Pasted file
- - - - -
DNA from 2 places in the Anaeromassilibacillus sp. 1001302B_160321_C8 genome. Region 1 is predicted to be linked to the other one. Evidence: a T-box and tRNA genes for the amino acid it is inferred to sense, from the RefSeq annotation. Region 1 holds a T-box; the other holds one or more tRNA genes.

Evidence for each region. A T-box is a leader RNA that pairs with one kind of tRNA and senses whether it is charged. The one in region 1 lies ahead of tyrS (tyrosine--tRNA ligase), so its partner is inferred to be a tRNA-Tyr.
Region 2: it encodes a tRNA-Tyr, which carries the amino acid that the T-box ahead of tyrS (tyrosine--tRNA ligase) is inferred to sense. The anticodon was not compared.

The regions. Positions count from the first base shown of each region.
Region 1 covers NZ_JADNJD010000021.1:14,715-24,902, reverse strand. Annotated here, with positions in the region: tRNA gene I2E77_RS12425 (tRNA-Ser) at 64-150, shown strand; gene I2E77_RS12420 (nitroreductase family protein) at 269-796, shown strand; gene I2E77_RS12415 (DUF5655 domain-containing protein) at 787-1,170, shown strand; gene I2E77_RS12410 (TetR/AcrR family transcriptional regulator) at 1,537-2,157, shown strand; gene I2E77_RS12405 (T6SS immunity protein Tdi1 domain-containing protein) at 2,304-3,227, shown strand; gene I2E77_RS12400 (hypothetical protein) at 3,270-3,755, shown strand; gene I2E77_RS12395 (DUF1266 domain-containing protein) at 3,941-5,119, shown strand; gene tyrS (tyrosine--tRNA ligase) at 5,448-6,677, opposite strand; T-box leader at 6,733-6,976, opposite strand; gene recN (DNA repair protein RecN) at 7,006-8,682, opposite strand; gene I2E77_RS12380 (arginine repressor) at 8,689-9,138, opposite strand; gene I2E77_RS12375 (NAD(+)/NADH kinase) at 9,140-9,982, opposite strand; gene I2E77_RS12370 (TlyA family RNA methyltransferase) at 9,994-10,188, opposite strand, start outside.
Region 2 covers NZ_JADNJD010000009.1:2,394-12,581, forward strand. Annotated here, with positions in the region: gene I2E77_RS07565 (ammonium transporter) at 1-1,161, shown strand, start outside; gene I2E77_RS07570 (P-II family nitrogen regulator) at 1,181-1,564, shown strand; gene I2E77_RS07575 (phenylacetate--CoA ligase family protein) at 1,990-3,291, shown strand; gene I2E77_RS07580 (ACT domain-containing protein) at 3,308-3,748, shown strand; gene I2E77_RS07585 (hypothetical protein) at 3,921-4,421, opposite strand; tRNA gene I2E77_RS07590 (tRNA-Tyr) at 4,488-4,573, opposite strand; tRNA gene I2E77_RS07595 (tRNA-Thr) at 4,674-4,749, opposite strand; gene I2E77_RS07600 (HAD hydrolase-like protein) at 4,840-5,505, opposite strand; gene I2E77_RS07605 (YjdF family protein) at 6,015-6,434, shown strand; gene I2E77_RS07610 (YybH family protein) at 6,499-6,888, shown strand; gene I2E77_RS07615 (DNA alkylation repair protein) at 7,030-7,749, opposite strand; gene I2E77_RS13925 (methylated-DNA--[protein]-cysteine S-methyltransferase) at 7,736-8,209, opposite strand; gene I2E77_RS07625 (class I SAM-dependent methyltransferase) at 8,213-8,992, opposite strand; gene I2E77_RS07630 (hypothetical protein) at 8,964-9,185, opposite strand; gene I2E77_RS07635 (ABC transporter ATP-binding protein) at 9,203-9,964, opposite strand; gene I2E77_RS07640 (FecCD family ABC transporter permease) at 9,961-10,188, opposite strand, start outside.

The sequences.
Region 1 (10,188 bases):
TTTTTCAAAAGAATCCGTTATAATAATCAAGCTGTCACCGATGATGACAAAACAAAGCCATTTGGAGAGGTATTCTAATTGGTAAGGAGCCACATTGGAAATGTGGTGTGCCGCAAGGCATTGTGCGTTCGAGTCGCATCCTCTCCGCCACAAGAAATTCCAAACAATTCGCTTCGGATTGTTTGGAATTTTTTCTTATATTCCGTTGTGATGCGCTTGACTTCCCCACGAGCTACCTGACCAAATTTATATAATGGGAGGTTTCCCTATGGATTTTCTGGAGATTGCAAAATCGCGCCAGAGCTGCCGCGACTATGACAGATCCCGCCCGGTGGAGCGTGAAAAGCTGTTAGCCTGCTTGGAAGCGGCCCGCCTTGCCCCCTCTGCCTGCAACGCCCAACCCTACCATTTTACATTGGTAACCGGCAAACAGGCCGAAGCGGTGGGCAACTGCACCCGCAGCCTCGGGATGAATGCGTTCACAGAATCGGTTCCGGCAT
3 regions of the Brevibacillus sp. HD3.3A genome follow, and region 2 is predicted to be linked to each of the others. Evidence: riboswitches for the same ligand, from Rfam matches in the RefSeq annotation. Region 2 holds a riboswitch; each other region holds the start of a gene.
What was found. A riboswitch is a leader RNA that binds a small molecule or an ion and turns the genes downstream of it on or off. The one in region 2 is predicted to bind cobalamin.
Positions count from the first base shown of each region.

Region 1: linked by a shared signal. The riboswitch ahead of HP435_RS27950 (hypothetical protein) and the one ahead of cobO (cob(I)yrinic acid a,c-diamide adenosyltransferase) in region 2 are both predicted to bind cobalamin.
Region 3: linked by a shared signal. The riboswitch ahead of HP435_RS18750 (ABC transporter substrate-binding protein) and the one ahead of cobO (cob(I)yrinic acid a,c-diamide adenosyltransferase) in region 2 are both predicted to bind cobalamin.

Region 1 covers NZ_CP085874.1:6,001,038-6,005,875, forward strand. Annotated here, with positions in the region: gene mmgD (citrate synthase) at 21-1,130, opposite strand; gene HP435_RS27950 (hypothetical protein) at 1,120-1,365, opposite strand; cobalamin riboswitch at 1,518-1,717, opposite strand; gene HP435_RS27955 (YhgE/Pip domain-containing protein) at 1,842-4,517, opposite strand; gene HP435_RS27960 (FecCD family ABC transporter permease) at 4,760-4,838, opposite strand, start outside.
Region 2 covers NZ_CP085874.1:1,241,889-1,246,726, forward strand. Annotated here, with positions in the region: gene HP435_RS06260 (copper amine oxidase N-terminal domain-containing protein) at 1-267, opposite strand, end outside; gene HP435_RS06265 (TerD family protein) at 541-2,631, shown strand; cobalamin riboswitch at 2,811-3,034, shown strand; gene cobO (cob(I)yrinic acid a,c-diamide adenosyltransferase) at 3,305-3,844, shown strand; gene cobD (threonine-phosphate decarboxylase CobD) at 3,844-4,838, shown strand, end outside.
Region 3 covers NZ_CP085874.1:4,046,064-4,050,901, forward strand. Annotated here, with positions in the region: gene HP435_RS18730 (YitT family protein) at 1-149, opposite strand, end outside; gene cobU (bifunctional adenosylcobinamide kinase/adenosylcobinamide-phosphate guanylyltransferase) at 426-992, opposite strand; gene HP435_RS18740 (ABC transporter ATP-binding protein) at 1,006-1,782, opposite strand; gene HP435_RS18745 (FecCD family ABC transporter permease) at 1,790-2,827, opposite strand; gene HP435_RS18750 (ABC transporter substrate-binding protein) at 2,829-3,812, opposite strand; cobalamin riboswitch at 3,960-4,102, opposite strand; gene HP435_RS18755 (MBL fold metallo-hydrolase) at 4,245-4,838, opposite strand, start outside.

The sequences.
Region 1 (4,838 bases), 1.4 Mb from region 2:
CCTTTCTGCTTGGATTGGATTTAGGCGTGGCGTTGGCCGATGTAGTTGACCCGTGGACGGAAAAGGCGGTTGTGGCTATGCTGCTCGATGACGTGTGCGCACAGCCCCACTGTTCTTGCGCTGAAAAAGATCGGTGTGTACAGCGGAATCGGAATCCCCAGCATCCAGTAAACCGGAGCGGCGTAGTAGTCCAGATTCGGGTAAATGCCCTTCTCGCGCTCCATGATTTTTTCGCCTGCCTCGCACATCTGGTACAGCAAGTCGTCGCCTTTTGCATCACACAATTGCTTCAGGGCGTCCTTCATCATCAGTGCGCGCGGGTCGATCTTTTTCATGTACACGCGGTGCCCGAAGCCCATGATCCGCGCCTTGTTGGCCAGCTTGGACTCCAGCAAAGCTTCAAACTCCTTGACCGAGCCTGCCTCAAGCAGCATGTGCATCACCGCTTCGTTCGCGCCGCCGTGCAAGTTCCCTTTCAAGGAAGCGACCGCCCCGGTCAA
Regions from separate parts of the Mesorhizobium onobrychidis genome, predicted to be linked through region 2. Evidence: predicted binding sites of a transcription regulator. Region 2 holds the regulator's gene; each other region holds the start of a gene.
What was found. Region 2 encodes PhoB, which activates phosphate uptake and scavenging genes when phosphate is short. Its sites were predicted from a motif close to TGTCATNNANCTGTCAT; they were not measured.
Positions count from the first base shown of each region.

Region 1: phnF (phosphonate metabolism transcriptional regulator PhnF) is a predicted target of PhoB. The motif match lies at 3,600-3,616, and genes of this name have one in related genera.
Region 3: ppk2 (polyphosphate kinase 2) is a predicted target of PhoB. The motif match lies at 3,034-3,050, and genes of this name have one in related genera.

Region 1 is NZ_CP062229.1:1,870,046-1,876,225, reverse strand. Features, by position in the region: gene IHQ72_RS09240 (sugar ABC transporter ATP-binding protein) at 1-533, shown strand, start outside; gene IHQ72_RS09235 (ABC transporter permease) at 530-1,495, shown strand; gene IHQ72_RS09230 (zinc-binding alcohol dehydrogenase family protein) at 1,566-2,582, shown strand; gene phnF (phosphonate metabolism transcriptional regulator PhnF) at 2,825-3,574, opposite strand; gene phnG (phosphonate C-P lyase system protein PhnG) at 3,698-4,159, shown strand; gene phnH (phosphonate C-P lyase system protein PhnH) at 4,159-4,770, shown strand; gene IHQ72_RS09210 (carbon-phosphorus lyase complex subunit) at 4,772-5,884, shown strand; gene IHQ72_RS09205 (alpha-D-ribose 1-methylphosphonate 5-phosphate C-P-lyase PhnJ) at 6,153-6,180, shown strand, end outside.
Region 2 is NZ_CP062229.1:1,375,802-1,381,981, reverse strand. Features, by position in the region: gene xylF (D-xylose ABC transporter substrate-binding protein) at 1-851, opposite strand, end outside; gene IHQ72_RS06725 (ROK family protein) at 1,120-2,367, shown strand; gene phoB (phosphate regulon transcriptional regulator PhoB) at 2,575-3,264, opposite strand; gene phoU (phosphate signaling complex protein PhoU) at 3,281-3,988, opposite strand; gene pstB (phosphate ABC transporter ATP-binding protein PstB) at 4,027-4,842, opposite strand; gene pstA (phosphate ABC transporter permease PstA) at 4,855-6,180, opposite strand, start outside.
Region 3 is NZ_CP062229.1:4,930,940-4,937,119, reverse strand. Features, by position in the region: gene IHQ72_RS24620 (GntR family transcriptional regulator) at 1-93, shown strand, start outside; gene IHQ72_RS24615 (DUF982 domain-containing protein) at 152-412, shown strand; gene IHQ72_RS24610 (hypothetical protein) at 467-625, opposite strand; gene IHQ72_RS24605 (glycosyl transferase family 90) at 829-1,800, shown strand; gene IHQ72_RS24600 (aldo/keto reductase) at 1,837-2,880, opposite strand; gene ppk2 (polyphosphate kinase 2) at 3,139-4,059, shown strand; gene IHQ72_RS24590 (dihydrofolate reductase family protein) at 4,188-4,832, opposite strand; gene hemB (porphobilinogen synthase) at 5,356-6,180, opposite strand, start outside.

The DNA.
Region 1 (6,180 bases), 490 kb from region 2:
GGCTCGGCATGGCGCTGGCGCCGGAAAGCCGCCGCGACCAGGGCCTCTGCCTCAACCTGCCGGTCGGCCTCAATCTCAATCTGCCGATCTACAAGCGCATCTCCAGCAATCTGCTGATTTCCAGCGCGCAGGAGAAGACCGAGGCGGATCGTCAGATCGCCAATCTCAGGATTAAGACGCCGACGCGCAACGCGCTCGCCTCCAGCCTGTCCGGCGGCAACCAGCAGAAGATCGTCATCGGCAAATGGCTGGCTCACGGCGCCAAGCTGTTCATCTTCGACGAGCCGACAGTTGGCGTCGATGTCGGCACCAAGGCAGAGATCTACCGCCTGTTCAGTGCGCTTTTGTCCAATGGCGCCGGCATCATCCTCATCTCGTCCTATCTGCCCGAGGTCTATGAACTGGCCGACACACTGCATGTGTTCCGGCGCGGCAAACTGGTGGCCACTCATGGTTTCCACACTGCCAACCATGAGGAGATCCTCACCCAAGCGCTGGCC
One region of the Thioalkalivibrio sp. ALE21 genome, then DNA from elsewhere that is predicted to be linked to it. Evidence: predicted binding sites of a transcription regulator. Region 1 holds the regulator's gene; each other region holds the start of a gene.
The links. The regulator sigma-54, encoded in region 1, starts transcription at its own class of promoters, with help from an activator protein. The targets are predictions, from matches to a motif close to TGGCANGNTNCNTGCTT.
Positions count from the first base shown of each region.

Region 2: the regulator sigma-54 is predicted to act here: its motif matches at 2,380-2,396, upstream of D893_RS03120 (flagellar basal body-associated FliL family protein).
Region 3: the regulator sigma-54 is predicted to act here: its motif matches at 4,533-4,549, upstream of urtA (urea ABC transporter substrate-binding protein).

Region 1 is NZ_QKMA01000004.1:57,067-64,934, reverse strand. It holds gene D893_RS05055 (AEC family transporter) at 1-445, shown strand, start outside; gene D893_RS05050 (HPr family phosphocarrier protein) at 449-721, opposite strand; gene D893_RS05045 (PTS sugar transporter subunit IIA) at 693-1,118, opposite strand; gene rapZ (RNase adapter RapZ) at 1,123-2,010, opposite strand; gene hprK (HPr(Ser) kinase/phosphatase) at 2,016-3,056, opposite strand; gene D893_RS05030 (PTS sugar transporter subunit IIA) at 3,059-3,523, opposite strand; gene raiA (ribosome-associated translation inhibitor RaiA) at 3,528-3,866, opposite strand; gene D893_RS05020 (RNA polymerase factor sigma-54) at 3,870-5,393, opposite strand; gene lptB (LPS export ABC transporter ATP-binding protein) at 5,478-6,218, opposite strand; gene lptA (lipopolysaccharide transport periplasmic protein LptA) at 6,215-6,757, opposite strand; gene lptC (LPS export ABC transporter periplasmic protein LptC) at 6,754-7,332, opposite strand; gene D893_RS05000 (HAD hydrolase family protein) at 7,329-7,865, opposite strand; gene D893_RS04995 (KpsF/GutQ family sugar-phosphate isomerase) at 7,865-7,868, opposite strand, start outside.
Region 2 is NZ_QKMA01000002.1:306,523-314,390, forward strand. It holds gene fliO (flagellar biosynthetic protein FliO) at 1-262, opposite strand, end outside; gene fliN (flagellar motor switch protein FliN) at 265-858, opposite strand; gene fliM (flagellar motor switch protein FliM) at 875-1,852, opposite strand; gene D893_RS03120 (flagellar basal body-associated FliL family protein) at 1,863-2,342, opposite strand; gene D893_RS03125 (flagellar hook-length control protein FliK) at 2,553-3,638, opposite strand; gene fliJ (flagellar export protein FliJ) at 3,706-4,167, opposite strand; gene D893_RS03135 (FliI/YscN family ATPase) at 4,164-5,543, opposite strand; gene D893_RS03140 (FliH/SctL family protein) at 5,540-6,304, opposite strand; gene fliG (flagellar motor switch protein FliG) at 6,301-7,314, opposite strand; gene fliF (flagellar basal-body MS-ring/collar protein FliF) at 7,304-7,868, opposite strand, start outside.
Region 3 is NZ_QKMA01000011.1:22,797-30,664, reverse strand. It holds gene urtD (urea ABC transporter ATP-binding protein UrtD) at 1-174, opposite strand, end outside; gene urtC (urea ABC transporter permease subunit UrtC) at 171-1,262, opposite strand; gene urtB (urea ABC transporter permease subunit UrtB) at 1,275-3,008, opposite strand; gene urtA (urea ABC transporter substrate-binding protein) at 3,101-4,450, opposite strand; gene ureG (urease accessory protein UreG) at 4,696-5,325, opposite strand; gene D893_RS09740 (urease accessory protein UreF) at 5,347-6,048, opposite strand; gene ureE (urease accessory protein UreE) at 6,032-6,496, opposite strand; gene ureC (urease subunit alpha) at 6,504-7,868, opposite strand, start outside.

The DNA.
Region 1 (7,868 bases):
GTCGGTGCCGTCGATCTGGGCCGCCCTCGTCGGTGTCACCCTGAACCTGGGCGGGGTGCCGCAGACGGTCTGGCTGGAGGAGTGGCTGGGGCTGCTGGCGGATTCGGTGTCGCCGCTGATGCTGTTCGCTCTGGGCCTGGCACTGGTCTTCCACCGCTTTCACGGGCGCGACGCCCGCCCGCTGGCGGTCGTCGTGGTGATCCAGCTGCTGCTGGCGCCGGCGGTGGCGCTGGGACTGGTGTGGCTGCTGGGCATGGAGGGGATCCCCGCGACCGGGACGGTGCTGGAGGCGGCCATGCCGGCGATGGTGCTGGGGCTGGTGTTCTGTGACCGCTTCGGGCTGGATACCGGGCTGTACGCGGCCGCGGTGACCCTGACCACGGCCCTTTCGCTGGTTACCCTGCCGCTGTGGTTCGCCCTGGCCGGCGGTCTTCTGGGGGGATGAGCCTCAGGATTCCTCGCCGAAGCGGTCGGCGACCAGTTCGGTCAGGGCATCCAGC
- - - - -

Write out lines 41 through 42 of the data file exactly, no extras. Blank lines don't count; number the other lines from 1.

Region 1 (7,868 bases):
GTCGGTGCCGTCGATCTGGGCCGCCCTCGTCGGTGTCACCCTGAACCTGGGCGGGGTGCCGCAGACGGTCTGGCTGGAGGAGTGGCTGGGGCTGCTGGCGGATTCGGTGTCGCCGCTGATGCTGTTCGCTCTGGGCCTGGCACTGGTCTTCCACCGCTTTCACGGGCGCGACGCCCGCCCGCTGGCGGTCGTCGTGGTGATCCAGCTGCTGCTGGCGCCGGCGGTGGCGCTGGGACTGGTGTGGCTGCTGGGCATGGAGGGGATCCCCGCGACCGGGACGGTGCTGGAGGCGGCCATGCCGGCGATGGTGCTGGGGCTGGTGTTCTGTGACCGCTTCGGGCTGGATACCGGGCTGTACGCGGCCGCGGTGACCCTGACCACGGCCCTTTCGCTGGTTACCCTGCCGCTGTGGTTCGCCCTGGCCGGCGGTCTTCTGGGGGGATGAGCCTCAGGATTCCTCGCCGAAGCGGTCGGCGACCAGTTCGGTCAGGGCATCCAGC